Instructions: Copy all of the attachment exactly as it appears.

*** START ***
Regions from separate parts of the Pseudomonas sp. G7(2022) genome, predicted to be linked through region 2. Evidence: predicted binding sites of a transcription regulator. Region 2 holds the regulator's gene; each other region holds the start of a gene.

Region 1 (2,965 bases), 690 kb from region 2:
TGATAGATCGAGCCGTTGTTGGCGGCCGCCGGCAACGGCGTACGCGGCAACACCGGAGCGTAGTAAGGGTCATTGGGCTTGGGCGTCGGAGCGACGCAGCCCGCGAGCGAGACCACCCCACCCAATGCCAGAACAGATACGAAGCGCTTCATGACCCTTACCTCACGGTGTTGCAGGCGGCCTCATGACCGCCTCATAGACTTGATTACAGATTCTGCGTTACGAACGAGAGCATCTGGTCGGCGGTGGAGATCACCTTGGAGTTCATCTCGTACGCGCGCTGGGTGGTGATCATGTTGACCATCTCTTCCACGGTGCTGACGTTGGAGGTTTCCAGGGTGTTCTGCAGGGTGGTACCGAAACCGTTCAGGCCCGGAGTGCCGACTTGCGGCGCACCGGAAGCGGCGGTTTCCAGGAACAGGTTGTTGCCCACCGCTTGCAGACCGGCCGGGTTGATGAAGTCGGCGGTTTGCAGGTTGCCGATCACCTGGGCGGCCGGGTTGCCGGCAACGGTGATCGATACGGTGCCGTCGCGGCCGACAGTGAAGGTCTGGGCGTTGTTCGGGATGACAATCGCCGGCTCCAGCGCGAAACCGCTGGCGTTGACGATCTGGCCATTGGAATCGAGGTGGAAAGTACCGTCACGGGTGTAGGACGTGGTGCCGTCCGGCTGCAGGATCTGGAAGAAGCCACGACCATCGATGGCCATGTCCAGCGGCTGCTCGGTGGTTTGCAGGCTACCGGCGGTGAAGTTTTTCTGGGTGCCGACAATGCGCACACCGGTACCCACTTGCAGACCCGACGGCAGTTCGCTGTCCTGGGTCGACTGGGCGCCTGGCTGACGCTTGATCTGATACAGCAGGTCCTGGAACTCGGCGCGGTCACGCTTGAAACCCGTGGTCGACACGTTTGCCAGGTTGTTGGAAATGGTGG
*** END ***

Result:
Regions from separate parts of the Pseudomonas sp. G7(2022) genome, predicted to be linked through region 2. Evidence: predicted binding sites of a transcription regulator. Region 2 holds the regulator's gene; each other region holds the start of a gene.

Region 1 (2,965 bases), 690 kb from region 2:
TGATAGATCGAGCCGTTGTTGGCGGCCGCCGGCAACGGCGTACGCGGCAACACCGGAGCGTAGTAAGGGTCATTGGGCTTGGGCGTCGGAGCGACGCAGCCCGCGAGCGAGACCACCCCACCCAATGCCAGAACAGATACGAAGCGCTTCATGACCCTTACCTCACGGTGTTGCAGGCGGCCTCATGACCGCCTCATAGACTTGATTACAGATTCTGCGTTACGAACGAGAGCATCTGGTCGGCGGTGGAGATCACCTTGGAGTTCATCTCGTACGCGCGCTGGGTGGTGATCATGTTGACCATCTCTTCCACGGTGCTGACGTTGGAGGTTTCCAGGGTGTTCTGCAGGGTGGTACCGAAACCGTTCAGGCCCGGAGTGCCGACTTGCGGCGCACCGGAAGCGGCGGTTTCCAGGAACAGGTTGTTGCCCACCGCTTGCAGACCGGCCGGGTTGATGAAGTCGGCGGTTTGCAGGTTGCCGATCACCTGGGCGGCCGGGTTGCCGGCAACGGTGATCGATACGGTGCCGTCGCGGCCGACAGTGAAGGTCTGGGCGTTGTTCGGGATGACAATCGCCGGCTCCAGCGCGAAACCGCTGGCGTTGACGATCTGGCCATTGGAATCGAGGTGGAAAGTACCGTCACGGGTGTAGGACGTGGTGCCGTCCGGCTGCAGGATCTGGAAGAAGCCACGACCATCGATGGCCATGTCCAGCGGCTGCTCGGTGGTTTGCAGGCTACCGGCGGTGAAGTTTTTCTGGGTGCCGACAATGCGCACACCGGTACCCACTTGCAGACCCGACGGCAGTTCGCTGTCCTGGGTCGACTGGGCGCCTGGCTGACGCTTGATCTGATACAGCAGGTCCTGGAACTCGGCGCGGTCACGCTTGAAACCCGTGGTCGACACGTTTGCCAGGTTGTTGGAAATGGTGG